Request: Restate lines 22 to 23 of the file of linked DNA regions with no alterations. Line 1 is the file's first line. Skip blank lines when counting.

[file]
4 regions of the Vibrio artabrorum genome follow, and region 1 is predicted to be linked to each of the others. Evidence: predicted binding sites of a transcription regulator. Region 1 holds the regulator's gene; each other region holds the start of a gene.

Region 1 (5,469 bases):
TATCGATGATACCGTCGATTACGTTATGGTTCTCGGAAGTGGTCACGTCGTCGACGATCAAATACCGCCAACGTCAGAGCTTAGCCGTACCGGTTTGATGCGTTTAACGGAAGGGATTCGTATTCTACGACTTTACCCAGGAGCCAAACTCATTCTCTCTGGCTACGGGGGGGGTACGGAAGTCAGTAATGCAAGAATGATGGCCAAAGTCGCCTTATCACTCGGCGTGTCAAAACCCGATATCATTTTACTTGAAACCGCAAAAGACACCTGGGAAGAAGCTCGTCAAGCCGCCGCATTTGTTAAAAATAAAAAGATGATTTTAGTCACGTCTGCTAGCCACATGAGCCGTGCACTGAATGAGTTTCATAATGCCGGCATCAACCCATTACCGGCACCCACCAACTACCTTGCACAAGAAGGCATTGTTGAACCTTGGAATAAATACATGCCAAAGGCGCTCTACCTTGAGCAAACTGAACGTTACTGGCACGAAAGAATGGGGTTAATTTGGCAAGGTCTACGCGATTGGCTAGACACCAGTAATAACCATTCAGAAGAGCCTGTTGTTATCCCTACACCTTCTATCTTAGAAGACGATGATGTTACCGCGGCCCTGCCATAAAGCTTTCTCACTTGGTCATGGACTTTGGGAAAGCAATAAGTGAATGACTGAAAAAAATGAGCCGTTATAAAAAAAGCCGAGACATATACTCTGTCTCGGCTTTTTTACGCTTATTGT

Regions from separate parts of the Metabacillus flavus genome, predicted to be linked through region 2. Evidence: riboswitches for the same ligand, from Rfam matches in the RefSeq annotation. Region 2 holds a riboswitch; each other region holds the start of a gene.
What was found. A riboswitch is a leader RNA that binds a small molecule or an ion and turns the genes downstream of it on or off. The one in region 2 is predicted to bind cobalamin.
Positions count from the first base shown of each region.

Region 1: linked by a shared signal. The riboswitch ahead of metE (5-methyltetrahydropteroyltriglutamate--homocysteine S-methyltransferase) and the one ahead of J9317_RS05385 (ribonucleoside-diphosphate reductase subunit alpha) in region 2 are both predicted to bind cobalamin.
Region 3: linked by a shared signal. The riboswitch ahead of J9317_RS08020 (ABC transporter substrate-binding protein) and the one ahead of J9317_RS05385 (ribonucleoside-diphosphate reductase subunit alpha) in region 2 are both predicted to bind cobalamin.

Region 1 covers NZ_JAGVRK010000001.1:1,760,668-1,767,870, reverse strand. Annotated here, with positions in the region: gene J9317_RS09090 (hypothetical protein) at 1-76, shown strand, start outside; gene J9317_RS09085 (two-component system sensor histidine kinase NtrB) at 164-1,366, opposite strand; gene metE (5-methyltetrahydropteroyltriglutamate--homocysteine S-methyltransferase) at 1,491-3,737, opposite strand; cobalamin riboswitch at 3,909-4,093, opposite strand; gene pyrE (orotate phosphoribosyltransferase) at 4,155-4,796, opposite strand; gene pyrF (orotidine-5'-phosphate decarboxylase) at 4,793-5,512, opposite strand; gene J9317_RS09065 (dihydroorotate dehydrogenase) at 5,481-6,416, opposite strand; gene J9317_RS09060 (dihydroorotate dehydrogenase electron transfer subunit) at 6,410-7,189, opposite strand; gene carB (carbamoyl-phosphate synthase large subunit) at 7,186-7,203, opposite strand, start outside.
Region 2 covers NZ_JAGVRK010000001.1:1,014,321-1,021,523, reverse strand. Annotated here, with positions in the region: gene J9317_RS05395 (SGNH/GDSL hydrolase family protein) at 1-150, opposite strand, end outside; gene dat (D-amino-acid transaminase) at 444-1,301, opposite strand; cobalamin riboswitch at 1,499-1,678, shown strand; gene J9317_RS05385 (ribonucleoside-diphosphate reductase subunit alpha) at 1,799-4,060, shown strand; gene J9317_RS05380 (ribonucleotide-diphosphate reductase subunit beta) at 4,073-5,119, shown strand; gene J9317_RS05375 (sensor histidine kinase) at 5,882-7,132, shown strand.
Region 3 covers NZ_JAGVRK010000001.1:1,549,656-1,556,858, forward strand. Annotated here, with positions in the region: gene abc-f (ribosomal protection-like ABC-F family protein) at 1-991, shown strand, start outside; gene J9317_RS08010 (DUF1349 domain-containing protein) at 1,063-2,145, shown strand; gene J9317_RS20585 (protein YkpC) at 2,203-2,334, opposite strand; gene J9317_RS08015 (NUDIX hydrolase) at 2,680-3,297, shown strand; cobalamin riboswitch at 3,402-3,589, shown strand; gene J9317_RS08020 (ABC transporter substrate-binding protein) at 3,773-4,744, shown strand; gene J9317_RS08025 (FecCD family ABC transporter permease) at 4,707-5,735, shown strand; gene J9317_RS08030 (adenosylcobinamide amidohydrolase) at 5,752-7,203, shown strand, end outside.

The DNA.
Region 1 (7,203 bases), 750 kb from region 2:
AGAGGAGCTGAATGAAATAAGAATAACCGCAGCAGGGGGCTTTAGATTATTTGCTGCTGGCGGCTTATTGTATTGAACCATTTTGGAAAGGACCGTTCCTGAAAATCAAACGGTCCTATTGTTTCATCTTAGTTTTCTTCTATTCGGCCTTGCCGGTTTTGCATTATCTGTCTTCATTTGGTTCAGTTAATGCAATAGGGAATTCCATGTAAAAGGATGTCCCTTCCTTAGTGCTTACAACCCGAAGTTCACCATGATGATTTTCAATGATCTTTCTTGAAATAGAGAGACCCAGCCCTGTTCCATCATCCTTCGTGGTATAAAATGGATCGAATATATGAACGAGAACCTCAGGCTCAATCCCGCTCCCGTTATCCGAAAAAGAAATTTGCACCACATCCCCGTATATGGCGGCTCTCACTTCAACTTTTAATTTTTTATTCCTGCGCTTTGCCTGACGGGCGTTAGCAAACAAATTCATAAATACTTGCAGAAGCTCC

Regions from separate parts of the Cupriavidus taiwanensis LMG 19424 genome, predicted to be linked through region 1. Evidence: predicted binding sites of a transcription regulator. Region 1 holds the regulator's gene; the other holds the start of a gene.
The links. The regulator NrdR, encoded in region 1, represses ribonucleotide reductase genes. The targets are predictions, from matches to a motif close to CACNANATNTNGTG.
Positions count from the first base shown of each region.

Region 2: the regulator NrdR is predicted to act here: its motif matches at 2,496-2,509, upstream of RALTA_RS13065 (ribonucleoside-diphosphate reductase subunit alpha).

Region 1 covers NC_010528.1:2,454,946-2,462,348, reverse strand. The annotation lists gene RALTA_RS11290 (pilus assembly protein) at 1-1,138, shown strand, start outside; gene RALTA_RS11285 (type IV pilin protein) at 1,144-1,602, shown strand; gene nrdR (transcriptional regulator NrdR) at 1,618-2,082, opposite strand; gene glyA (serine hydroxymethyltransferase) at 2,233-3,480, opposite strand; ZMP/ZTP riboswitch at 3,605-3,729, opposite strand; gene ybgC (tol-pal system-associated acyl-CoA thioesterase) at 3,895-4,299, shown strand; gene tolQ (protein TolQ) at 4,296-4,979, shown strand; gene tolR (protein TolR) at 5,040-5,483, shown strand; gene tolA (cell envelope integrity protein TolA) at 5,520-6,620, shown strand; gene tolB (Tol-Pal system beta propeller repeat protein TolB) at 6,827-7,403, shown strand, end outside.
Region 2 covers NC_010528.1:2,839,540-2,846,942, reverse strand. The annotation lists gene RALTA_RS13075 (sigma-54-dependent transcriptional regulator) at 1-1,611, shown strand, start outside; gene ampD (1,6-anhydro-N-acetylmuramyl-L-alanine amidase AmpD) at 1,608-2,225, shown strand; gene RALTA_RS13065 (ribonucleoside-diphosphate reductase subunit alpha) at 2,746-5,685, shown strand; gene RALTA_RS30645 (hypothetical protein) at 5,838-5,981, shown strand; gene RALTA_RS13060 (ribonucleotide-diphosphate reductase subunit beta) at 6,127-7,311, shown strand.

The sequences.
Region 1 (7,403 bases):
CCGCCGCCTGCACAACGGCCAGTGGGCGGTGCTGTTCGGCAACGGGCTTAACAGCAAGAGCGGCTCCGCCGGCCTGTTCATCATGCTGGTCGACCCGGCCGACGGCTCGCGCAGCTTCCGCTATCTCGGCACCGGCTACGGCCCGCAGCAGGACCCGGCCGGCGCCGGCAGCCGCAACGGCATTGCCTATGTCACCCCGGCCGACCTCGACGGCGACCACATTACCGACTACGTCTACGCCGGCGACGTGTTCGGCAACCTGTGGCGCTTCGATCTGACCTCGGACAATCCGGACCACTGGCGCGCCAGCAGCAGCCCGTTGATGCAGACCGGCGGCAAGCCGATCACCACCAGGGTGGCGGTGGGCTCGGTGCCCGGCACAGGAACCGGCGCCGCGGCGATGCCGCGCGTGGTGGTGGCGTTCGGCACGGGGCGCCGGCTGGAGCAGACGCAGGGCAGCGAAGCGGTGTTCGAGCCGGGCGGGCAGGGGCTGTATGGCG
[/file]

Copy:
Region 1 (7,403 bases):
CCGCCGCCTGCACAACGGCCAGTGGGCGGTGCTGTTCGGCAACGGGCTTAACAGCAAGAGCGGCTCCGCCGGCCTGTTCATCATGCTGGTCGACCCGGCCGACGGCTCGCGCAGCTTCCGCTATCTCGGCACCGGCTACGGCCCGCAGCAGGACCCGGCCGGCGCCGGCAGCCGCAACGGCATTGCCTATGTCACCCCGGCCGACCTCGACGGCGACCACATTACCGACTACGTCTACGCCGGCGACGTGTTCGGCAACCTGTGGCGCTTCGATCTGACCTCGGACAATCCGGACCACTGGCGCGCCAGCAGCAGCCCGTTGATGCAGACCGGCGGCAAGCCGATCACCACCAGGGTGGCGGTGGGCTCGGTGCCCGGCACAGGAACCGGCGCCGCGGCGATGCCGCGCGTGGTGGTGGCGTTCGGCACGGGGCGCCGGCTGGAGCAGACGCAGGGCAGCGAAGCGGTGTTCGAGCCGGGCGGGCAGGGGCTGTATGGCG